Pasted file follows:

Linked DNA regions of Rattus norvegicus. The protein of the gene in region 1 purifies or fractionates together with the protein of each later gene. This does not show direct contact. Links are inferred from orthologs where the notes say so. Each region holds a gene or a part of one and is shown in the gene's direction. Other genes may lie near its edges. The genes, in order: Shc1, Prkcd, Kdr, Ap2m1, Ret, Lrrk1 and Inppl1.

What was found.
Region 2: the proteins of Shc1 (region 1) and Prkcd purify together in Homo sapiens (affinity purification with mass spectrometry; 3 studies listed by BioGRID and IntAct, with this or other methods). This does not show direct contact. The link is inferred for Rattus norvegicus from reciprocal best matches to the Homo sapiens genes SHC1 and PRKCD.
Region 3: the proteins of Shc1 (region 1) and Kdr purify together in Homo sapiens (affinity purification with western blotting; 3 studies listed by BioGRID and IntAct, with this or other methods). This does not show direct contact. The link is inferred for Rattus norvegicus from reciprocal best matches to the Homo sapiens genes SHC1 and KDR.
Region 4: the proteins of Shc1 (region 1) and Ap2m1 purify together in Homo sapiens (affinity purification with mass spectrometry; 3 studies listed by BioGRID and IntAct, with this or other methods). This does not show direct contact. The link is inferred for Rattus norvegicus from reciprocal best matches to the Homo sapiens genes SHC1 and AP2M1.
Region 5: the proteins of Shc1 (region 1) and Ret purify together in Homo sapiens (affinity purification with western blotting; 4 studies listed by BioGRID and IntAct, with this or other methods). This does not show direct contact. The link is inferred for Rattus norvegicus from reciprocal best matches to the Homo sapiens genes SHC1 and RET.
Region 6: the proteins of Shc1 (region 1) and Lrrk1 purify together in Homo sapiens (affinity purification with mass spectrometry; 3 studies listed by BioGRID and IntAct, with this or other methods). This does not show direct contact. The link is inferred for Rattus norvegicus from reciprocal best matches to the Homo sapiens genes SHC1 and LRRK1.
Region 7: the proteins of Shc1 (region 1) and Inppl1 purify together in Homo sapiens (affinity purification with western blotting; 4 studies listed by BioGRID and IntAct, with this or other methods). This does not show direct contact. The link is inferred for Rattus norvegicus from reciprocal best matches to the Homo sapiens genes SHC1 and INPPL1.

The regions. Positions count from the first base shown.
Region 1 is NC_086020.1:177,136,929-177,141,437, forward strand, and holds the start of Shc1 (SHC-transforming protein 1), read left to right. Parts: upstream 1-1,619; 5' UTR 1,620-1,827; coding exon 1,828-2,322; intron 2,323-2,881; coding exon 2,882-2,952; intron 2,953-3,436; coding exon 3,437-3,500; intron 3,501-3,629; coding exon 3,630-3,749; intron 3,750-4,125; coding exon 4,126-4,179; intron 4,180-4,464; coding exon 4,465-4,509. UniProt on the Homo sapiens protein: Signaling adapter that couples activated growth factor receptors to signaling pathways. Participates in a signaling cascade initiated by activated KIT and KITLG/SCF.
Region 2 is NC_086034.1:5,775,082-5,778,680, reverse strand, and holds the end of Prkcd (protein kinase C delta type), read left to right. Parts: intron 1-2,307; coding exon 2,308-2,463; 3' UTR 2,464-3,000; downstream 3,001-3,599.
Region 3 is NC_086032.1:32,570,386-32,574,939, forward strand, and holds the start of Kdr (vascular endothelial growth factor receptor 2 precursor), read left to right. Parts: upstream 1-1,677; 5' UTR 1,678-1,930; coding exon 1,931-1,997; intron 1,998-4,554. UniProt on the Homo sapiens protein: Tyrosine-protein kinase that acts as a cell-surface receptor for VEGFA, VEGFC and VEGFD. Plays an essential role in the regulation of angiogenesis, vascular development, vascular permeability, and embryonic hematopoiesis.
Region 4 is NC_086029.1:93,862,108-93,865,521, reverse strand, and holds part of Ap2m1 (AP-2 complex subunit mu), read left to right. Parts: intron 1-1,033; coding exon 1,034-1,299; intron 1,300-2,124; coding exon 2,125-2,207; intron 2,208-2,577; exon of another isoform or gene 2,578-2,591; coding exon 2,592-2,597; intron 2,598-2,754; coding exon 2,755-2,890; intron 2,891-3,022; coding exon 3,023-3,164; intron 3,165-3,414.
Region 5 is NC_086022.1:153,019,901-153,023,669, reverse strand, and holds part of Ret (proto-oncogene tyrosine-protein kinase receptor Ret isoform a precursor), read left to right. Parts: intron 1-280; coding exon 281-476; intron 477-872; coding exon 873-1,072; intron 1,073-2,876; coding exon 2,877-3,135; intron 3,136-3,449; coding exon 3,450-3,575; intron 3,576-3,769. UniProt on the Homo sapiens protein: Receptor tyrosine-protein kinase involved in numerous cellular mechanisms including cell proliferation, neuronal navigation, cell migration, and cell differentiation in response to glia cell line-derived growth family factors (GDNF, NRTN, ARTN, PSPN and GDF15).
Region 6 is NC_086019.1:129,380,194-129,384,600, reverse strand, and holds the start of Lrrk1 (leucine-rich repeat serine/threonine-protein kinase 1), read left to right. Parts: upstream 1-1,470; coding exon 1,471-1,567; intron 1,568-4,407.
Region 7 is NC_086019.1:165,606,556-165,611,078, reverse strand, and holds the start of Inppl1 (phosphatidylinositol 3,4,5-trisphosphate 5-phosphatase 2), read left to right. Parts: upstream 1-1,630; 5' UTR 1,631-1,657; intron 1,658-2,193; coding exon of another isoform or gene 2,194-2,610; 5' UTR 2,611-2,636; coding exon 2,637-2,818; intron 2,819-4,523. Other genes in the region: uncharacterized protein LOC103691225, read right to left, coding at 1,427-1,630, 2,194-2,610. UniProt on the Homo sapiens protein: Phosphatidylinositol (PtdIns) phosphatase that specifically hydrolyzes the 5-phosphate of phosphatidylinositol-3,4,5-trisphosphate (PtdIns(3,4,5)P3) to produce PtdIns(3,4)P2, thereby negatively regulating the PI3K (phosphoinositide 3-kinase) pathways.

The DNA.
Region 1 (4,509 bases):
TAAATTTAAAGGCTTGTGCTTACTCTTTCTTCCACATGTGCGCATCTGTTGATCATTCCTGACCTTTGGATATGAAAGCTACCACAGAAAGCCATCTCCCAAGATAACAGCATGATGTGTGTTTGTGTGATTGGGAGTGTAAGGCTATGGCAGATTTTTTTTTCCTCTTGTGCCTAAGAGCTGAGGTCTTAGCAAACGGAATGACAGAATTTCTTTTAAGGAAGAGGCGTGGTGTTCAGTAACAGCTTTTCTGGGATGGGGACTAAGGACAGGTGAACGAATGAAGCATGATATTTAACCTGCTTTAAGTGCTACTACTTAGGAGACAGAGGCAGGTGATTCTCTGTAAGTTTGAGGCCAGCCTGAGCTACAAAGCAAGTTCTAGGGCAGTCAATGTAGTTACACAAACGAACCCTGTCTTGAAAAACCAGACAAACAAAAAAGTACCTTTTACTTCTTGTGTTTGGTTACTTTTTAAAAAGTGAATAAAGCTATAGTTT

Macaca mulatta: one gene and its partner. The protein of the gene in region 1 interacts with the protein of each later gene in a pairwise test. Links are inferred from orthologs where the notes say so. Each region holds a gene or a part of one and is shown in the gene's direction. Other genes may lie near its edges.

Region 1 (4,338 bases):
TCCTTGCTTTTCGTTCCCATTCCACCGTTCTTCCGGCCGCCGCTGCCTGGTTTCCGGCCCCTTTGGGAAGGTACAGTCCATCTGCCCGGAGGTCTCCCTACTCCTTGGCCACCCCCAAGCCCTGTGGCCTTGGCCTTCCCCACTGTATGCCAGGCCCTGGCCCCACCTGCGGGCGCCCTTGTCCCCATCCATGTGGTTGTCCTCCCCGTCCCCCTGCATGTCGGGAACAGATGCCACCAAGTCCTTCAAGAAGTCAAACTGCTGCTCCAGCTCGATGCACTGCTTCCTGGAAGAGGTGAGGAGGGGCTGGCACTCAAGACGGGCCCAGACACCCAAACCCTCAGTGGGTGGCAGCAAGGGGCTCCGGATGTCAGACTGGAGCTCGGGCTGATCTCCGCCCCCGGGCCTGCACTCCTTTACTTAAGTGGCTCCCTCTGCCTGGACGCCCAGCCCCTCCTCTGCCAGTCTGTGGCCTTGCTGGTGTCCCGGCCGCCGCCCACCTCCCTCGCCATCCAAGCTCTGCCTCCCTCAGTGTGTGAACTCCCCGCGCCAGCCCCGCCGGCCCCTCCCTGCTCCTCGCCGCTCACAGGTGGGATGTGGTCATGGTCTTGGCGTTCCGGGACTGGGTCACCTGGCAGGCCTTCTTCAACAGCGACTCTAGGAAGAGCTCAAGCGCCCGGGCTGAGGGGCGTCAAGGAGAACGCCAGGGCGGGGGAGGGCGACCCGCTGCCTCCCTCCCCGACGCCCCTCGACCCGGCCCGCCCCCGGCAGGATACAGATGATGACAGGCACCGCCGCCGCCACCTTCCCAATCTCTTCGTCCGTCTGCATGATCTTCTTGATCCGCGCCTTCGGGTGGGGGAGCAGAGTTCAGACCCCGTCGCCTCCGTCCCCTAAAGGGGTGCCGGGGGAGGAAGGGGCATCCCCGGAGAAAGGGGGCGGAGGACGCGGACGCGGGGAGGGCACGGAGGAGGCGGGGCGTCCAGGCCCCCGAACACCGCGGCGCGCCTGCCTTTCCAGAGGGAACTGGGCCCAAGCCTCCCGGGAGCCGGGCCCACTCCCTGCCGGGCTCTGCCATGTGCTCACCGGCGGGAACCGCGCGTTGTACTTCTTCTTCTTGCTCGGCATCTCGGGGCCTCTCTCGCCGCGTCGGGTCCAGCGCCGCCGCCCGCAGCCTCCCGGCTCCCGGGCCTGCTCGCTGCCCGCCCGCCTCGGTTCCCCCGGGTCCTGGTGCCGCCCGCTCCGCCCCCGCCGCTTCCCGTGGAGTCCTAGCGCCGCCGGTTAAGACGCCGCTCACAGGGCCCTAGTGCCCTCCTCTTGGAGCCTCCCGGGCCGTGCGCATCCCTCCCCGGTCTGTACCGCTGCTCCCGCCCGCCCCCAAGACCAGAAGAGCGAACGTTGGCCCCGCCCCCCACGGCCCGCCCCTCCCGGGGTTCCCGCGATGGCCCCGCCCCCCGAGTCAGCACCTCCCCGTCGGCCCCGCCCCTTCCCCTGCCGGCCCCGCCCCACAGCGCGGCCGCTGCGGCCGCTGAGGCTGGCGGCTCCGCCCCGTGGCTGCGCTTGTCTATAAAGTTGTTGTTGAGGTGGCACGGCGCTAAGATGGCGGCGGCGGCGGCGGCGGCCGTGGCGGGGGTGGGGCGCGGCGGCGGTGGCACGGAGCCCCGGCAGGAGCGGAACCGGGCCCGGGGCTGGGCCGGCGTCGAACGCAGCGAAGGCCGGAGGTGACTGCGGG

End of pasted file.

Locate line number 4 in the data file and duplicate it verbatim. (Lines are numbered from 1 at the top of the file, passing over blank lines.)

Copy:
Region 3: the proteins of Shc1 (region 1) and Kdr purify together in Homo sapiens (affinity purification with western blotting; 3 studies listed by BioGRID and IntAct, with this or other methods). This does not show direct contact. The link is inferred for Rattus norvegicus from reciprocal best matches to the Homo sapiens genes SHC1 and KDR.